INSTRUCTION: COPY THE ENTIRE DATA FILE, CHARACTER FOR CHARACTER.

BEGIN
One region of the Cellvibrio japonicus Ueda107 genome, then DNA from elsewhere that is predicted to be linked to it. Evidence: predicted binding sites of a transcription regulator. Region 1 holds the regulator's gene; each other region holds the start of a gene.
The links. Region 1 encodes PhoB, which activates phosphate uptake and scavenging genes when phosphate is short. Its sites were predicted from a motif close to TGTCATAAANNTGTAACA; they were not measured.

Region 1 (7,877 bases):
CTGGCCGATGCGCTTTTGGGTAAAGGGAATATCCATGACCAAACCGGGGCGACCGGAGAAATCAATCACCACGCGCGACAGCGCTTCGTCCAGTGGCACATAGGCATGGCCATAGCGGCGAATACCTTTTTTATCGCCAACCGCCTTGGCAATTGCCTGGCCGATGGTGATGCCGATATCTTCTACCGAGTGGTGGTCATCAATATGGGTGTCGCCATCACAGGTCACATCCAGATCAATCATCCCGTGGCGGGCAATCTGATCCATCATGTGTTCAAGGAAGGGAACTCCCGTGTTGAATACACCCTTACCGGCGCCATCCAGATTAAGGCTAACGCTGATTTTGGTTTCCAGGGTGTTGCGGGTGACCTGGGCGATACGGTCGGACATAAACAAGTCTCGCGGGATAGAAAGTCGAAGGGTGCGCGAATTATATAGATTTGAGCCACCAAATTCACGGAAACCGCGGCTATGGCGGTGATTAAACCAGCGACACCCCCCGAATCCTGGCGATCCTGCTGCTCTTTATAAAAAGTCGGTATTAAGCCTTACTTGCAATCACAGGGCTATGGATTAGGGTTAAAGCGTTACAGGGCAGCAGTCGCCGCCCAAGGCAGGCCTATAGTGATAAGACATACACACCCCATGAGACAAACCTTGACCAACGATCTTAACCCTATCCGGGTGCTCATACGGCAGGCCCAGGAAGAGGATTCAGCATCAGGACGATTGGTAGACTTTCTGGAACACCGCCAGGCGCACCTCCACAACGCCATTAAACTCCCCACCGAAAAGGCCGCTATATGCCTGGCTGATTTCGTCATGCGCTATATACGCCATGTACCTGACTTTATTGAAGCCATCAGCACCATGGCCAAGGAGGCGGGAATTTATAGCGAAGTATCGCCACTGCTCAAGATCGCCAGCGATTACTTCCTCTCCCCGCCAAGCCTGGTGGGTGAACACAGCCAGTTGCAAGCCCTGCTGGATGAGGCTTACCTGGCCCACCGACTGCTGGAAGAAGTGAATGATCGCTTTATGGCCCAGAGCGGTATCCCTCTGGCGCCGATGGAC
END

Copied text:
One region of the Cellvibrio japonicus Ueda107 genome, then DNA from elsewhere that is predicted to be linked to it. Evidence: predicted binding sites of a transcription regulator. Region 1 holds the regulator's gene; each other region holds the start of a gene.
The links. Region 1 encodes PhoB, which activates phosphate uptake and scavenging genes when phosphate is short. Its sites were predicted from a motif close to TGTCATAAANNTGTAACA; they were not measured.

Region 1 (7,877 bases):
CTGGCCGATGCGCTTTTGGGTAAAGGGAATATCCATGACCAAACCGGGGCGACCGGAGAAATCAATCACCACGCGCGACAGCGCTTCGTCCAGTGGCACATAGGCATGGCCATAGCGGCGAATACCTTTTTTATCGCCAACCGCCTTGGCAATTGCCTGGCCGATGGTGATGCCGATATCTTCTACCGAGTGGTGGTCATCAATATGGGTGTCGCCATCACAGGTCACATCCAGATCAATCATCCCGTGGCGGGCAATCTGATCCATCATGTGTTCAAGGAAGGGAACTCCCGTGTTGAATACACCCTTACCGGCGCCATCCAGATTAAGGCTAACGCTGATTTTGGTTTCCAGGGTGTTGCGGGTGACCTGGGCGATACGGTCGGACATAAACAAGTCTCGCGGGATAGAAAGTCGAAGGGTGCGCGAATTATATAGATTTGAGCCACCAAATTCACGGAAACCGCGGCTATGGCGGTGATTAAACCAGCGACACCCCCCGAATCCTGGCGATCCTGCTGCTCTTTATAAAAAGTCGGTATTAAGCCTTACTTGCAATCACAGGGCTATGGATTAGGGTTAAAGCGTTACAGGGCAGCAGTCGCCGCCCAAGGCAGGCCTATAGTGATAAGACATACACACCCCATGAGACAAACCTTGACCAACGATCTTAACCCTATCCGGGTGCTCATACGGCAGGCCCAGGAAGAGGATTCAGCATCAGGACGATTGGTAGACTTTCTGGAACACCGCCAGGCGCACCTCCACAACGCCATTAAACTCCCCACCGAAAAGGCCGCTATATGCCTGGCTGATTTCGTCATGCGCTATATACGCCATGTACCTGACTTTATTGAAGCCATCAGCACCATGGCCAAGGAGGCGGGAATTTATAGCGAAGTATCGCCACTGCTCAAGATCGCCAGCGATTACTTCCTCTCCCCGCCAAGCCTGGTGGGTGAACACAGCCAGTTGCAAGCCCTGCTGGATGAGGCTTACCTGGCCCACCGACTGCTGGAAGAAGTGAATGATCGCTTTATGGCCCAGAGCGGTATCCCTCTGGCGCCGATGGAC